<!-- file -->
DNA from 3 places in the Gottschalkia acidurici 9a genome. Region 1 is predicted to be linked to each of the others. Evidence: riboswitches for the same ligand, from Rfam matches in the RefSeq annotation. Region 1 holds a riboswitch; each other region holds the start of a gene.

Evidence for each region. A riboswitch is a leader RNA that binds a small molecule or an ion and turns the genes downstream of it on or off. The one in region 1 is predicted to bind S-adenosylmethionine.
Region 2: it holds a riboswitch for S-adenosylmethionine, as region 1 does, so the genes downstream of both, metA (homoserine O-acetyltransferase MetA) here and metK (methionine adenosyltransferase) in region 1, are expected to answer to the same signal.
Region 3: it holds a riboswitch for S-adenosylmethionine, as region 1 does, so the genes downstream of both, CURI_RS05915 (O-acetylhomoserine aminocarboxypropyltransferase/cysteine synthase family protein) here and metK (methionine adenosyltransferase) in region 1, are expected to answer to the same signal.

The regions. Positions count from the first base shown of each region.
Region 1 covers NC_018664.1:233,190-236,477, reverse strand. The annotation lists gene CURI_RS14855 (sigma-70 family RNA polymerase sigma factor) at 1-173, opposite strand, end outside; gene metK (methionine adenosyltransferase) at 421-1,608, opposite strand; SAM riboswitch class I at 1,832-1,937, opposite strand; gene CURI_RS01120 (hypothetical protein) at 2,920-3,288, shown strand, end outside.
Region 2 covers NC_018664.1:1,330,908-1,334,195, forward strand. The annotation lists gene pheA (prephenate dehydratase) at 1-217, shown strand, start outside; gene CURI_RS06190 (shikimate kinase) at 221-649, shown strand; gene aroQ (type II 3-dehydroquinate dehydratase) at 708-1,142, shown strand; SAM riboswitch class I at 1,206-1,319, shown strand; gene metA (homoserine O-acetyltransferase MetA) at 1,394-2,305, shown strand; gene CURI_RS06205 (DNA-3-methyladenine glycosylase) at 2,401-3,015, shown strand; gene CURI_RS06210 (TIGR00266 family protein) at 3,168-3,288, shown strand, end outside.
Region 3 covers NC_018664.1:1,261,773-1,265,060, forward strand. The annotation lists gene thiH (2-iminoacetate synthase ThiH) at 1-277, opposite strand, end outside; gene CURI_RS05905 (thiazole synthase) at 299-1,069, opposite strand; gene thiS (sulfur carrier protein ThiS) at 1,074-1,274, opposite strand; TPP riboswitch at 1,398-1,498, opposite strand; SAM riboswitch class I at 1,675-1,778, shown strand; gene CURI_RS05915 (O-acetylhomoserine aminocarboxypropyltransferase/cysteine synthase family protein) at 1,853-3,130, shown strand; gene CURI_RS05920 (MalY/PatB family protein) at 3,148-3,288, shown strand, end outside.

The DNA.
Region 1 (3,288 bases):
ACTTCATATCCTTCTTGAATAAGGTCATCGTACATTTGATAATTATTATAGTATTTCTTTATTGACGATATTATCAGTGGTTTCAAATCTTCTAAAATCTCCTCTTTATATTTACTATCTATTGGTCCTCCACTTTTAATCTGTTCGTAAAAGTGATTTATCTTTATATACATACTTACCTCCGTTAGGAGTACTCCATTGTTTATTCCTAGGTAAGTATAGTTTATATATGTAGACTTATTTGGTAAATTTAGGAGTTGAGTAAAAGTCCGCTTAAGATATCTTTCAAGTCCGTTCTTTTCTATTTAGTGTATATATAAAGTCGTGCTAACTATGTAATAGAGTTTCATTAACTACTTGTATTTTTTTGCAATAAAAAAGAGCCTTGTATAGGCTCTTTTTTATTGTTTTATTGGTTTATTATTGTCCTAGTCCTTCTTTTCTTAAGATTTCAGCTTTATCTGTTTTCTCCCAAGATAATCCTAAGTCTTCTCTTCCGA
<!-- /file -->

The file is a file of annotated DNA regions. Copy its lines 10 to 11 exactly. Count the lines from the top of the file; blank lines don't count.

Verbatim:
Region 1 (3,288 bases):
ACTTCATATCCTTCTTGAATAAGGTCATCGTACATTTGATAATTATTATAGTATTTCTTTATTGACGATATTATCAGTGGTTTCAAATCTTCTAAAATCTCCTCTTTATATTTACTATCTATTGGTCCTCCACTTTTAATCTGTTCGTAAAAGTGATTTATCTTTATATACATACTTACCTCCGTTAGGAGTACTCCATTGTTTATTCCTAGGTAAGTATAGTTTATATATGTAGACTTATTTGGTAAATTTAGGAGTTGAGTAAAAGTCCGCTTAAGATATCTTTCAAGTCCGTTCTTTTCTATTTAGTGTATATATAAAGTCGTGCTAACTATGTAATAGAGTTTCATTAACTACTTGTATTTTTTTGCAATAAAAAAGAGCCTTGTATAGGCTCTTTTTTATTGTTTTATTGGTTTATTATTGTCCTAGTCCTTCTTTTCTTAAGATTTCAGCTTTATCTGTTTTCTCCCAAGATAATCCTAAGTCTTCTCTTCCGA